Electric Boat Race Team Sets Course for Recent Graduate’s Career


Seyed Marjaei ’23 started a competitive internship as a test engineer this summer at Pure Watercraft, an electric boat manufacturer based in Seattle.

Seyed Marjaei

It was the second time Seyed Marjaei ’23 had interviewed with the test engineering team at Pure Watercraft. He had already tried, and failed, to get one of the handful of internships at the company the previous summer. But he knew this was the right team and the right opportunity for his skills and interests. 

“This company was so special,” Marjaei said, adding that it offered the kind of work “and the kind of challenge I wanted for myself, because I don't think it's going to be an easy internship either. There's going to be a lot of learning.” 

Through working with the Center for Career Development, Marjaei realized he needed to stay tightly focused on how his skills would benefit the company, and he prepared for two or three days leading up to the interview. 

As part of the process, he had to give a presentation to the engineers interviewing him about his best engineering project. Rather than being a stumbling block, the requirement was an opportunity for Marjaei to shine. 

In fact, Marjaei had a couple of projects to pick from, both growing out of Washington College’s Electric Boat Race Team. Team adviser Brian Palmer, director of the College’s IDEAWORKS Innovation Center, said that in the spring of 2022 Marjaei led the team in creating a water jacket to wrap the boat’s engine to better cool it. This academic year, Marjaei convinced Palmer that the team was able to take on a much bigger project—building a new race boat, a new lithium battery array, and a new motor. 

“Seyed wanted very much to complete all three of these before graduating and convinced me that we could pull it off. The team looked to his expressed leadership and respected his lead,” Palmer said. “We, as his team, trusted his research and direction. As a result of the group effort, we accomplished a huge goal, something I see very few other schools or teams accomplishing. I think his track record as a student leader of a high-performance team that accomplished significantly more with less resources than the top engineering schools in the country is in part what impressed Pure Watercraft, leading to his internship this summer.”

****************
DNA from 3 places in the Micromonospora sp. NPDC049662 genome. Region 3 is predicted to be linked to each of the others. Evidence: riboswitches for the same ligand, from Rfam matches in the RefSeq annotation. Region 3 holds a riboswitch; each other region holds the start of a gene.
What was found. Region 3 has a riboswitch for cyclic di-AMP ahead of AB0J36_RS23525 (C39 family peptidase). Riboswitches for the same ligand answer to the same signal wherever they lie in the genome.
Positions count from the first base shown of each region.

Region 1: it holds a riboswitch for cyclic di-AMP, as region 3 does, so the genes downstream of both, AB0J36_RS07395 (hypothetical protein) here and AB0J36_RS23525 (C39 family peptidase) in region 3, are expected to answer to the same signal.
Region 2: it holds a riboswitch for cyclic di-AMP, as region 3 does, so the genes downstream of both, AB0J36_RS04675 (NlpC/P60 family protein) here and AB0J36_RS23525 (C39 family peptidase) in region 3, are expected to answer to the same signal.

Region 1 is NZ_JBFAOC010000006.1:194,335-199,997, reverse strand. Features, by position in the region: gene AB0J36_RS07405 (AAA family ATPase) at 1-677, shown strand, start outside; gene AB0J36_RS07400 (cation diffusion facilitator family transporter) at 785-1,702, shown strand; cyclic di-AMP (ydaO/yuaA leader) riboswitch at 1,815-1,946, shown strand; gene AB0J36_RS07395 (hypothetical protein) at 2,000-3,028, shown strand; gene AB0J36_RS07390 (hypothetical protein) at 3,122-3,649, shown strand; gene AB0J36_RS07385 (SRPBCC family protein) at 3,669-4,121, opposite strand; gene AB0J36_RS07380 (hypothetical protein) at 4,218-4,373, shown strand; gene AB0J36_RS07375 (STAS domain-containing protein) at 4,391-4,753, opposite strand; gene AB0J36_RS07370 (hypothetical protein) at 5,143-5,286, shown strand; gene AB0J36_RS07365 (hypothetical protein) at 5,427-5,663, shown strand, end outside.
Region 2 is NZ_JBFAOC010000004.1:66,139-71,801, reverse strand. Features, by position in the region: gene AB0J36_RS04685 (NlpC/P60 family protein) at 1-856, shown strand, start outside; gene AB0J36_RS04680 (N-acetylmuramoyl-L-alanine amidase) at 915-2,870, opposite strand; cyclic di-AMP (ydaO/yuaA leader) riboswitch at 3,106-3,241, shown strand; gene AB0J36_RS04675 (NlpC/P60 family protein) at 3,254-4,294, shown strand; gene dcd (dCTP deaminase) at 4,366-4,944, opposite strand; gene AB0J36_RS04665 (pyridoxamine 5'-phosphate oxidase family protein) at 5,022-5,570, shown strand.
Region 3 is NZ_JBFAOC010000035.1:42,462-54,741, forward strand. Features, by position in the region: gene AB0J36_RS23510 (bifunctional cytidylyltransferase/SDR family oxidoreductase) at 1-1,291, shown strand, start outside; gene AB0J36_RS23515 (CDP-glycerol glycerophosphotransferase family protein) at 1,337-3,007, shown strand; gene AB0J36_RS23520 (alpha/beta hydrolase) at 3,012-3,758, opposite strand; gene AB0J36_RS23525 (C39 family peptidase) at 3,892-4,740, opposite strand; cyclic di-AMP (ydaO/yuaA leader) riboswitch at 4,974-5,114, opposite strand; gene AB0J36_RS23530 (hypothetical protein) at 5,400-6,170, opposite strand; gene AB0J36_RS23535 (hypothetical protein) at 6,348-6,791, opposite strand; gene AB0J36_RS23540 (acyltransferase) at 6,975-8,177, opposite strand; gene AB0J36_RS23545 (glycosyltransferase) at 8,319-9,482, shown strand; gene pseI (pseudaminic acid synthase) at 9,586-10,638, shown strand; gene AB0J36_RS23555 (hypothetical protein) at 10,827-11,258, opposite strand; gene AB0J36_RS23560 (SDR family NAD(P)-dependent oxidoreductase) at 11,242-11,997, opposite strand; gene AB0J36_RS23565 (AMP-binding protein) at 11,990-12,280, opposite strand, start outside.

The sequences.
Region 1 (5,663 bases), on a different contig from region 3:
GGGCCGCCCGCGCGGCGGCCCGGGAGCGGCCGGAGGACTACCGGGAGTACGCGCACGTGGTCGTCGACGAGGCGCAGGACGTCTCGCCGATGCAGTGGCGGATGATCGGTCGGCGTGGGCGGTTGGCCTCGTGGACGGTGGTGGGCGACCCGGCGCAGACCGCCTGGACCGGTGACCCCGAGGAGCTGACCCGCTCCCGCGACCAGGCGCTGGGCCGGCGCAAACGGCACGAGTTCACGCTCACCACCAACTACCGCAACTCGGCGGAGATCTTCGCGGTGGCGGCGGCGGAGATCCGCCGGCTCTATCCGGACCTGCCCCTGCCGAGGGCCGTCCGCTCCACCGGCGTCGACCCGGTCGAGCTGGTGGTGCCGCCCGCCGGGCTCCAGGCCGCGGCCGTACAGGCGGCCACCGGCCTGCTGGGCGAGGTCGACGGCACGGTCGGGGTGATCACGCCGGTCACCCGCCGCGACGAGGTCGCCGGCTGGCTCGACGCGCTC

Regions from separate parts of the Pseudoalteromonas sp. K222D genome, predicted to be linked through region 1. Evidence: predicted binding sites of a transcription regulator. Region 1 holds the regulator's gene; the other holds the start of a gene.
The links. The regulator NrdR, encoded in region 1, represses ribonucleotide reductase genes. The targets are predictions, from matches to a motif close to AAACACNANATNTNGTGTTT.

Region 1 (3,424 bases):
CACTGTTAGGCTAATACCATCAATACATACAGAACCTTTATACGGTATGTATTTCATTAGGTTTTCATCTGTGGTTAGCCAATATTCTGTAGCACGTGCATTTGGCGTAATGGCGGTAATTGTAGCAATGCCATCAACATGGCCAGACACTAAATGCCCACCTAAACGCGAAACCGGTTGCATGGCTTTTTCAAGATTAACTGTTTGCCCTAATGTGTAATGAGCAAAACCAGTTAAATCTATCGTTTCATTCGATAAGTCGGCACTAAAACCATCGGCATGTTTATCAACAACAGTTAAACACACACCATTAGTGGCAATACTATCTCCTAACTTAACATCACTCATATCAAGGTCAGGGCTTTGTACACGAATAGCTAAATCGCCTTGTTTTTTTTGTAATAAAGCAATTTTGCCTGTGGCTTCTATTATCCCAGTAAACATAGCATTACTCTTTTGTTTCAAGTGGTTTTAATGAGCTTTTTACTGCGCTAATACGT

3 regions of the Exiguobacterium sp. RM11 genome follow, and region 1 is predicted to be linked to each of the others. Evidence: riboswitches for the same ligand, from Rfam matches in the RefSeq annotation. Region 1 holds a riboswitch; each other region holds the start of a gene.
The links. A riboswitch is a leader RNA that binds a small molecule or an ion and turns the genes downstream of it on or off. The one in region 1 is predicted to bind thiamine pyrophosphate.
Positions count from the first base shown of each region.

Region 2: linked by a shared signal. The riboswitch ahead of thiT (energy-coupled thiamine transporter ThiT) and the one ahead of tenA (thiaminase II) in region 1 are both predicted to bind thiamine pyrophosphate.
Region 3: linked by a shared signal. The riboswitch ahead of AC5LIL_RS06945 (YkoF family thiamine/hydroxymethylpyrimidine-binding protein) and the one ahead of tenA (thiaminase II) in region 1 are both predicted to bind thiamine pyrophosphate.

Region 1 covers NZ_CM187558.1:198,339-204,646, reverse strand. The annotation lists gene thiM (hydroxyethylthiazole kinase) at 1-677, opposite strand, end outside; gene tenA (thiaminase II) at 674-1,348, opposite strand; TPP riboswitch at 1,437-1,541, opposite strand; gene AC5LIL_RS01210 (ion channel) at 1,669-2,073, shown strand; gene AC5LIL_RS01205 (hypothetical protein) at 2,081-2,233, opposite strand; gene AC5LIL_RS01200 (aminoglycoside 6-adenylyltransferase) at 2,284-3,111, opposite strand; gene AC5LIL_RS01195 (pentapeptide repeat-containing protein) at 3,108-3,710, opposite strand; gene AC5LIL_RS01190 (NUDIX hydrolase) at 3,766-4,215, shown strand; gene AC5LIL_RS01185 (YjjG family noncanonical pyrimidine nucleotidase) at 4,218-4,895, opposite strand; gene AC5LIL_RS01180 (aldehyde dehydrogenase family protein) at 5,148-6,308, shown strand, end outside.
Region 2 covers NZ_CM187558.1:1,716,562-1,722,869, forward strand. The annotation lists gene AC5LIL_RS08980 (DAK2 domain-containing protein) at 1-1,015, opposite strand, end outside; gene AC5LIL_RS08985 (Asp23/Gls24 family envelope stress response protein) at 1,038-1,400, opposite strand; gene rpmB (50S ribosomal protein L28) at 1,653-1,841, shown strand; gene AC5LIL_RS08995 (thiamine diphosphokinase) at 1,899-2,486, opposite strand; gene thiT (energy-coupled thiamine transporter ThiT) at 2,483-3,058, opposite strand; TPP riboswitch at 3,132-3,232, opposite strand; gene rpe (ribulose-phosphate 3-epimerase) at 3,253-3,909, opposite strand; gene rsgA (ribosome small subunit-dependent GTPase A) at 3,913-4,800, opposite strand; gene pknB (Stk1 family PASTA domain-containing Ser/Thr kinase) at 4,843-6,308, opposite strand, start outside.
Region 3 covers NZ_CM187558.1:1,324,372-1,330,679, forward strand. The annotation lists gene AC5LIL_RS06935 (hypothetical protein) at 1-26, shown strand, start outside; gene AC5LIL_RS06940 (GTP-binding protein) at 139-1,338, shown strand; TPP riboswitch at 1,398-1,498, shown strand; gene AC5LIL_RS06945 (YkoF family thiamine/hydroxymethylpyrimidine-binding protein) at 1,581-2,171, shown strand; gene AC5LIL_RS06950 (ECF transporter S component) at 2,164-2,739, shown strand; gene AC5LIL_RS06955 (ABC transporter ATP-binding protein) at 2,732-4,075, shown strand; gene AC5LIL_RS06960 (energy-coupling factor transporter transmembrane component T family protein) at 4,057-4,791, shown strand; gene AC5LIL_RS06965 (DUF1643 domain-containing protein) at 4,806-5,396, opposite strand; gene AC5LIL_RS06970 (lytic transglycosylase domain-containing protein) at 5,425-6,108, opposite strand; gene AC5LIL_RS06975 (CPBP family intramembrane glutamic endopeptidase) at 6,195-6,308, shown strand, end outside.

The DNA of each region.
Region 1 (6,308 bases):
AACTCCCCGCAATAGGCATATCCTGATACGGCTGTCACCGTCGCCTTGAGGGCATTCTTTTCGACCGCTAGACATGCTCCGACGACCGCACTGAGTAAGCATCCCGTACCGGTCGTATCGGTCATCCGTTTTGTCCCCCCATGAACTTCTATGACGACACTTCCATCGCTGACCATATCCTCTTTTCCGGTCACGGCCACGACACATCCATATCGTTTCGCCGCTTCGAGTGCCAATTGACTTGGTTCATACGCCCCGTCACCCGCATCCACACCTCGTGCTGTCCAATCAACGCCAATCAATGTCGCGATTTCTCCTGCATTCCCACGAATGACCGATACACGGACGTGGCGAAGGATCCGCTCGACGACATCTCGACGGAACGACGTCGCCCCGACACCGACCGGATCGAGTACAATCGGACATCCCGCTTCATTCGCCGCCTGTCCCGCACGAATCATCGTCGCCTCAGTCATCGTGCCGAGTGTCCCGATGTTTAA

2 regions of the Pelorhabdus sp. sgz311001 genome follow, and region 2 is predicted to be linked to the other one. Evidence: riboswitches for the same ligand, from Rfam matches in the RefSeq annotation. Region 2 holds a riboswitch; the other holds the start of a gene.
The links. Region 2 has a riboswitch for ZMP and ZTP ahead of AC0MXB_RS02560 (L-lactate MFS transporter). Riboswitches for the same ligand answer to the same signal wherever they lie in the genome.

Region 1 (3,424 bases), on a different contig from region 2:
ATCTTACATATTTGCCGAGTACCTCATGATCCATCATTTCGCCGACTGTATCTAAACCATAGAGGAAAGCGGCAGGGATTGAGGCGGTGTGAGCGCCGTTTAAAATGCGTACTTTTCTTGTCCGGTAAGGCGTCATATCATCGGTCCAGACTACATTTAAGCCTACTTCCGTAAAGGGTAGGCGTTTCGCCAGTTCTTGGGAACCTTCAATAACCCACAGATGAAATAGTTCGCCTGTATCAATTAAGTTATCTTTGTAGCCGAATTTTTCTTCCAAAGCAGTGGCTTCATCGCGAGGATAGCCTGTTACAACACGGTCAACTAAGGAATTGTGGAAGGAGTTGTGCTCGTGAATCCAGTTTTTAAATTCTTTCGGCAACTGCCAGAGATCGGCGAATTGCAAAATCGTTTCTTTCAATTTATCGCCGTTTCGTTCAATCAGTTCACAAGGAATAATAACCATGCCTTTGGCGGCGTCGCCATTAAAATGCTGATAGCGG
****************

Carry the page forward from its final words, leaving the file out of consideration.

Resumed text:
Marjaei works with Brian Palmer

Marjaei recalls meeting Palmer just a month after he arrived at Washington College. An international student, Marjaei came to Chestertown from India, where his family had lived for about a decade after moving from his native Iran. He remembers walking into IDEAWORKS, on the ground floor of the Clifton Miller Memorial Library. He instantly knew he wanted to be a part of the center, and looking back, he recognizes how it all led to his current trajectory—the competitive internship and his plans for graduate study in engineering. 

“I was like, ‘hold up—this is my home!’” Marjaei said. “Brian Palmer is the pillar that made everything happen. It is an innovation center, and it enabled all of this.” 

While the Electric Boat Race Team provided the opportunity to practice electrical and mechanical engineering, not to mention manufacturing, outside the curriculum, Marjaei’s academic work at Washington College set him up for his successful interview and his potential future.  

A physics and math double major, Marjaei designed his senior capstone experience, referred to by some students as their thesis, around solving a problem that will be necessary to design the next generation of boat propellors—an interest of his for future academic study—and also contributed to the theoretical underpinning for finding the ideal speed to run a boat in a race. 

“I'm looking at how we can measure the negative impact of cavitation on propellers. A propeller shouldn't have a lot of cavitation. If it does, it's just not doing its job efficiently,” Marjaei said. “So I did computational fluid analysis on a propeller. I was able to simulate what its efficiency looks like at different speeds and throttles. It set me up for this job.” 

Marjaei at CommencementAlong with commencement student speaker Daria Shirokova, Marjaei won the Tai Sung An Memorial Prize, which is “awarded to the graduating international student who, in the opinion of the faculty of the international studies interdisciplinary major, has exemplified in an exceptional manner the benefits of intercultural education on our campus.”